The green car superstition goes back to 1920, when Gaston Chevrolet, the brother of Chevrolet Motors co-founder Louis Chevrolet, was racing a green car when he was killed in an accident. After that, the color quickly slipped in the popularity rankings (even though British Racing Green has always remained a high-class shade ... for civilian cars, anyway). A lot of pro drivers strongly prefer not to get behind the wheel of a green car, but it's not always up to them.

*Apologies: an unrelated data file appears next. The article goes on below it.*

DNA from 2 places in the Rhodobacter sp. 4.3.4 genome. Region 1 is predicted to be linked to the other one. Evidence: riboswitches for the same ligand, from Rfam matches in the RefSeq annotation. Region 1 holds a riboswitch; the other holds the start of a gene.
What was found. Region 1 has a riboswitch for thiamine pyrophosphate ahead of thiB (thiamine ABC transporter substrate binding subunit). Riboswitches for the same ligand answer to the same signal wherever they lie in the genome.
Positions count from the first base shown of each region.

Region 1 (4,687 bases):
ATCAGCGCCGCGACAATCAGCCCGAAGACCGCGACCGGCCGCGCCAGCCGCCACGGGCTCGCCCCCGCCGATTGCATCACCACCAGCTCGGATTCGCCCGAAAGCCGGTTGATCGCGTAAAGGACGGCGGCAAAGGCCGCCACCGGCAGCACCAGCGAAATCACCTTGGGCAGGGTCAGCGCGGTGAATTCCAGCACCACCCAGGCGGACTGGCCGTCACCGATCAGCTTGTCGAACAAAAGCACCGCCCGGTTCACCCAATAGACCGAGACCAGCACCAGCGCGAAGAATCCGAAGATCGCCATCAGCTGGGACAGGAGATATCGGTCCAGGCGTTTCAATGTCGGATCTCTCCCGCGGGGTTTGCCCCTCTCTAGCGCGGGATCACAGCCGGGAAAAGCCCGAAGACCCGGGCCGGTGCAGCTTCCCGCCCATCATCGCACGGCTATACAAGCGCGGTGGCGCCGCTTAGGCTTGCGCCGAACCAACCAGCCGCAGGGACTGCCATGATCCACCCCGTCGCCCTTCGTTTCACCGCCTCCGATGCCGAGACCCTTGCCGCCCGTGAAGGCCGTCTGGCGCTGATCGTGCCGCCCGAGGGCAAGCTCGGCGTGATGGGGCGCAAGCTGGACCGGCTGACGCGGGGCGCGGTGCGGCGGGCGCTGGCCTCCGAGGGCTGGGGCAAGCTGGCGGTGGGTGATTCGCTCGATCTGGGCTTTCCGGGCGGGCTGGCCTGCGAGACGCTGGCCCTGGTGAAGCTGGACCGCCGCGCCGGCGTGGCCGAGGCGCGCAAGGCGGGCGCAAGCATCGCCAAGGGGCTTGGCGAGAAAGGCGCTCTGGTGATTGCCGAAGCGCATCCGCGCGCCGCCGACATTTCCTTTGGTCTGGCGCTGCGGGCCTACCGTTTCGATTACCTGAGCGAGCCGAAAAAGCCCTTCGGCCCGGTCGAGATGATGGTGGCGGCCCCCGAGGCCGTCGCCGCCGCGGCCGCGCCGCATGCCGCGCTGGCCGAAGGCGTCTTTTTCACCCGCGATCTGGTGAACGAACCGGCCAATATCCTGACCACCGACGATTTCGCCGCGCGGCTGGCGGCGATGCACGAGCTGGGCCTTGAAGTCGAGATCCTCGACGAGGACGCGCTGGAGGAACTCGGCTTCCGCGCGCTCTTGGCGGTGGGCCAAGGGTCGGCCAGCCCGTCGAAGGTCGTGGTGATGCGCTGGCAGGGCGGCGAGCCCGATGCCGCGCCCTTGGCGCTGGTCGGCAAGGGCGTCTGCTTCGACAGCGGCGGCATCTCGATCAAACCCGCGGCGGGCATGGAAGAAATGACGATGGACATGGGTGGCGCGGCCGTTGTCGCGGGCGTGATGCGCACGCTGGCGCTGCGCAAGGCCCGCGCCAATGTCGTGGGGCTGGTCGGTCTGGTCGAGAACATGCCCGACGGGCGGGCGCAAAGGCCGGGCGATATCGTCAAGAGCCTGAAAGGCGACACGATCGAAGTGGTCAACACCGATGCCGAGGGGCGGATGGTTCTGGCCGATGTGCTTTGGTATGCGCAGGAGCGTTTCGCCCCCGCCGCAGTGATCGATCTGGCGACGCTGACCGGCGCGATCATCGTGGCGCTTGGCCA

This superstition brings a logical problem: sponsorships. The entire racing industry, no matter what kind of vehicle, depends on corporate sponsorships, and corporate sponsors want their cars to be in the company's colors. If the car isn't a rolling advertisement for the company, the company isn't getting its money's worth out on the track. And some companies simply chose green, without considering that the color might someday make a race car driver a little nervous. Some brands, such as Skoal and Mountain Dew, sponsored highly successful NASCAR vehicles in the 1980s, which has helped decrease the prevalence of this superstition somewhat. The FedEx Ground car is another, more recent example of a successful green sponsorship in NASCAR. After all, money is green, too. Just as long as we're not talking about $50 bills.